It took moving away from Pittsburgh, Pennsylvania, for Kevin Beamon to realize his future in CrossFit involved owning a Box.
A month after being introduced to the world of WODs in Pittsburgh, he and his family moved to Miami for his wife’s job. After joining a Box in the Sunshine State, Beamon began to be integrated into its community.
That’s when he met Brad Tobias.
“There was a new Coach that showed up, and every time he was there, I was like, ‘Uh, it’s him. I don’t like him. He’s mean,’” said Beamon. “And it ended up being this guy, Brad Tobias — he’s really the one that started pushing me a little past my comfort zone, and within a couple of weeks, I was hanging out [at the Box] for a couple of hours a day, getting tips from Brad. Immediately, I knew this guy was a little bit different than the rest of the Coaches there.”
Beamon knew his time in Miami was limited; he would be moving back to Pittsburgh in two years, and he didn’t want to return to the Box he had gone to before moving. “It didn’t give me that same community feel,” he explained. “Certainly my new Coach wasn’t there, and I’m a business guy, so I said to [Brad] half jokingly, ‘Would you want to move to Pittsburgh from Miami with me in two years?’ He didn’t even hesitate for a second; he said ‘absolutely.’”
As a real estate agent that returned to Pittsburgh every month, Beamon began to scout for a location to start up a gym. Meanwhile, Tobias met and trained Anna Tunnicliffe, an Olympic gold medalist in sailing and the CrossFitter who placed 9th in the 2013 Reebok CrossFit Games.
When the two years were up, Beamon, Tobias and Tunnicliffe moved to Pittsburgh and began CrossFit Mt. Lebanon together. “Within a year, it’s really taken off,” said Beamon. “I never really did this for the business end of it. I knew that it would sustain itself, but I didn’t realize it would be as successful as it is so quickly.”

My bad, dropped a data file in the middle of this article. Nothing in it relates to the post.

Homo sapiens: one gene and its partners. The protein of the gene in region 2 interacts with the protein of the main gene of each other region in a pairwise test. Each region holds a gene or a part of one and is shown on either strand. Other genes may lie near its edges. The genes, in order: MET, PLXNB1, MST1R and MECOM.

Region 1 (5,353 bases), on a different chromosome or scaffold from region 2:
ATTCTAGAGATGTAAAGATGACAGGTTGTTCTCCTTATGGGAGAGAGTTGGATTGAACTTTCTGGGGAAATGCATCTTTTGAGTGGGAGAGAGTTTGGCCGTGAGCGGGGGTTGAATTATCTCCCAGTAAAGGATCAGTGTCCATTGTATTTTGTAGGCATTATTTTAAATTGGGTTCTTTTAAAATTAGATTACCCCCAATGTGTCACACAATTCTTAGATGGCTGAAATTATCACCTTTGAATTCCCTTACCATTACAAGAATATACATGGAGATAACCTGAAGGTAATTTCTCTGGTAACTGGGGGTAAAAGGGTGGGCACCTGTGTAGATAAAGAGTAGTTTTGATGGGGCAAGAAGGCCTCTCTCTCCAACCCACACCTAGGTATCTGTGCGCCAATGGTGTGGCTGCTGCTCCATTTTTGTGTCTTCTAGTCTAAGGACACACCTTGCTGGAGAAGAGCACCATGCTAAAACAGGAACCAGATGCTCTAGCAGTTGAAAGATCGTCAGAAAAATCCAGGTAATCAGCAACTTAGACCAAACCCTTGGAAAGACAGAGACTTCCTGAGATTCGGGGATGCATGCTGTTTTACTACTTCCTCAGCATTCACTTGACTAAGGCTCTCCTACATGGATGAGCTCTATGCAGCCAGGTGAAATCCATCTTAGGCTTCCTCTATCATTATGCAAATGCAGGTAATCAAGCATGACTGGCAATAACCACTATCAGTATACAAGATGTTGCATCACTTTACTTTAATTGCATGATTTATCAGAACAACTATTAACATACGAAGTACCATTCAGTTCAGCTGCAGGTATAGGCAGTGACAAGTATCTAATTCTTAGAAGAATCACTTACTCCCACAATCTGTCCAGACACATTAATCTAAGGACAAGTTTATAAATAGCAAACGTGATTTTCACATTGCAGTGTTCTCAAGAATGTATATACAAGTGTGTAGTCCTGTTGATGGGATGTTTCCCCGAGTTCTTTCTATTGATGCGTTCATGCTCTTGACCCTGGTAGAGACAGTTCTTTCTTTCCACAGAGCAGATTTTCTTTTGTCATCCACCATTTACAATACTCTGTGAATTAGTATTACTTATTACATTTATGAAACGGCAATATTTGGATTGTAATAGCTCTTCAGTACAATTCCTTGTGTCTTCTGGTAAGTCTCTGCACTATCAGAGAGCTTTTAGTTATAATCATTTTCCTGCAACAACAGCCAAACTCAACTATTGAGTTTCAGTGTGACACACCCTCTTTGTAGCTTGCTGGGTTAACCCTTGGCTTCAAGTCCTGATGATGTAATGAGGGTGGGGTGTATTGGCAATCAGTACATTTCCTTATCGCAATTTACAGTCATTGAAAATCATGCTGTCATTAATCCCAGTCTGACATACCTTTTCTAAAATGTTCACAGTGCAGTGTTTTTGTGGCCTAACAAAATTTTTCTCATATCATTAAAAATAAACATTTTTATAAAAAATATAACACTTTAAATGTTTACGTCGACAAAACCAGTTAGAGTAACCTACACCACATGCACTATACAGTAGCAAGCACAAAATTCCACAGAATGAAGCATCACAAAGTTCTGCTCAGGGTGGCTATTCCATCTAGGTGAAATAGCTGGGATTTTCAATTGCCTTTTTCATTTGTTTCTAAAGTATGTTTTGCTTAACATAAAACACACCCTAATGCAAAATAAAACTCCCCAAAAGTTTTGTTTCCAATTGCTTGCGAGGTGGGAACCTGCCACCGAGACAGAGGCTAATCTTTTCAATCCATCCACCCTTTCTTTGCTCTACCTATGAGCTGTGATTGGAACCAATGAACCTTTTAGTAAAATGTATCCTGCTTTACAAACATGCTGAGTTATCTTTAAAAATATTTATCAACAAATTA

Beamon said two things have contributed to CrossFit Mt. Lebanon’s success: coaching and community. He explained coaching needs to be taken seriously, and as for community, setting a standard that everyone is accepted.
That philosophy parallels with the different program offerings at the Box. Classes like CrossFit Kids — junior varsity and varsity — and CrossFit Teens — for 12 to 17-year-olds — draw in the neighborhood’s youth, benefiting the business. “What we’re seeing is that these kids’ parents are joining now as well,” said Beamon. “They bring their kids in because the neighbor kids are coming, and then all of a sudden they see that inside this CrossFit Box there are people that actually look like them, and it’s not just Anna Tunnicliffe.”
To keep all of this running smoothly, defining roles is essential. “If you’re a really good Coach and a programmer, you have to focus on your athletes,” said Beamon. “Brad and I, we’re very clear on what we’re responsible for and what we’re good at, and we try and stick to what we’re good at. We do that with our Coaches as well. We try and let them know that we want them to do what they’re good at.
“We don’t want them to be Brad,” he continued. “We don’t want them to be me as far as coaching goes. We want them to be them.”